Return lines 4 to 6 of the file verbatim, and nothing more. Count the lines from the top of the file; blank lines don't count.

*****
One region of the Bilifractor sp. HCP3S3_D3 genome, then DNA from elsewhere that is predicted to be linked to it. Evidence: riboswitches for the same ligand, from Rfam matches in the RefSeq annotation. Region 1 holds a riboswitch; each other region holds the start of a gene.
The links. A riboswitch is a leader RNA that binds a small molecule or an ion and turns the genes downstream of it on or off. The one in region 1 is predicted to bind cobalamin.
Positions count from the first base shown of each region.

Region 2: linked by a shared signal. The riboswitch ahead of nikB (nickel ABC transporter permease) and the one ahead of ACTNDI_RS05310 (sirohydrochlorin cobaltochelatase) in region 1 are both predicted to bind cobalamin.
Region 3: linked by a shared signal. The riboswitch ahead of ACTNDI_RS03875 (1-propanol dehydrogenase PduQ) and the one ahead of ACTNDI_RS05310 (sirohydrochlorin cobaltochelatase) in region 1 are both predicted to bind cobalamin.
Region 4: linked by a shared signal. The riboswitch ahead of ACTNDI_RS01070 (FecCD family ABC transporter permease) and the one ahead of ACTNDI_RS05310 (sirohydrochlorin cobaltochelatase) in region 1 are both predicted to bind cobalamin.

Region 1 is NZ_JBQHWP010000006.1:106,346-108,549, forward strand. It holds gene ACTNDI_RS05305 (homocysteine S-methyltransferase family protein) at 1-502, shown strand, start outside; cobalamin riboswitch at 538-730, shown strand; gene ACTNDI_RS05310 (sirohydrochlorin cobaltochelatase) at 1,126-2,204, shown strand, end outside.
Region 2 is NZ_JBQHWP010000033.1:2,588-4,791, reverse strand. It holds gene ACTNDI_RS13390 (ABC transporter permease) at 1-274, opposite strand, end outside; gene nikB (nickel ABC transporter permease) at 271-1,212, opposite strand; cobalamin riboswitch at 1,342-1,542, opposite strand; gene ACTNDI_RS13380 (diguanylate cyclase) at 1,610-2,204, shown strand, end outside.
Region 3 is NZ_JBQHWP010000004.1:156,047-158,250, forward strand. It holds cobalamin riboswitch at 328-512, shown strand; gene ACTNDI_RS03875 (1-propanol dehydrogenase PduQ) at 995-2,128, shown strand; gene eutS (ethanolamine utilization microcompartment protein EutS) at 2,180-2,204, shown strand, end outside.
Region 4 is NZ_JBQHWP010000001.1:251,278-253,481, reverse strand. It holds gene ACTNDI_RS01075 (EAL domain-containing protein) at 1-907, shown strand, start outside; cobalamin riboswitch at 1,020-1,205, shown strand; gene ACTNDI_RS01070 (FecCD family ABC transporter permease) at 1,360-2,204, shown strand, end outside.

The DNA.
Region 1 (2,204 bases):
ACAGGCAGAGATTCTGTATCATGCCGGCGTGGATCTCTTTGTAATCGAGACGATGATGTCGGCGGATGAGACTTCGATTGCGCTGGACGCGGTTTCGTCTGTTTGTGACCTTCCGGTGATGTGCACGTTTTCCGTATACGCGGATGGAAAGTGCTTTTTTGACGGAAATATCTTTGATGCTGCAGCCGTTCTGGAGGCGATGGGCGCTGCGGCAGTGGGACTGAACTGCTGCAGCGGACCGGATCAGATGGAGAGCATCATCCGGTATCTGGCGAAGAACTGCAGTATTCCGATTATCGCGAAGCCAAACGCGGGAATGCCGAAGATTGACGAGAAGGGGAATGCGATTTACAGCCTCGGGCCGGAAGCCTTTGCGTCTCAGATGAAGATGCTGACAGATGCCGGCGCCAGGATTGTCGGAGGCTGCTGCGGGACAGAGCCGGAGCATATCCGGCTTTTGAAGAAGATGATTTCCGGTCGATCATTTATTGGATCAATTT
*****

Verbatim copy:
Region 2: linked by a shared signal. The riboswitch ahead of nikB (nickel ABC transporter permease) and the one ahead of ACTNDI_RS05310 (sirohydrochlorin cobaltochelatase) in region 1 are both predicted to bind cobalamin.
Region 3: linked by a shared signal. The riboswitch ahead of ACTNDI_RS03875 (1-propanol dehydrogenase PduQ) and the one ahead of ACTNDI_RS05310 (sirohydrochlorin cobaltochelatase) in region 1 are both predicted to bind cobalamin.
Region 4: linked by a shared signal. The riboswitch ahead of ACTNDI_RS01070 (FecCD family ABC transporter permease) and the one ahead of ACTNDI_RS05310 (sirohydrochlorin cobaltochelatase) in region 1 are both predicted to bind cobalamin.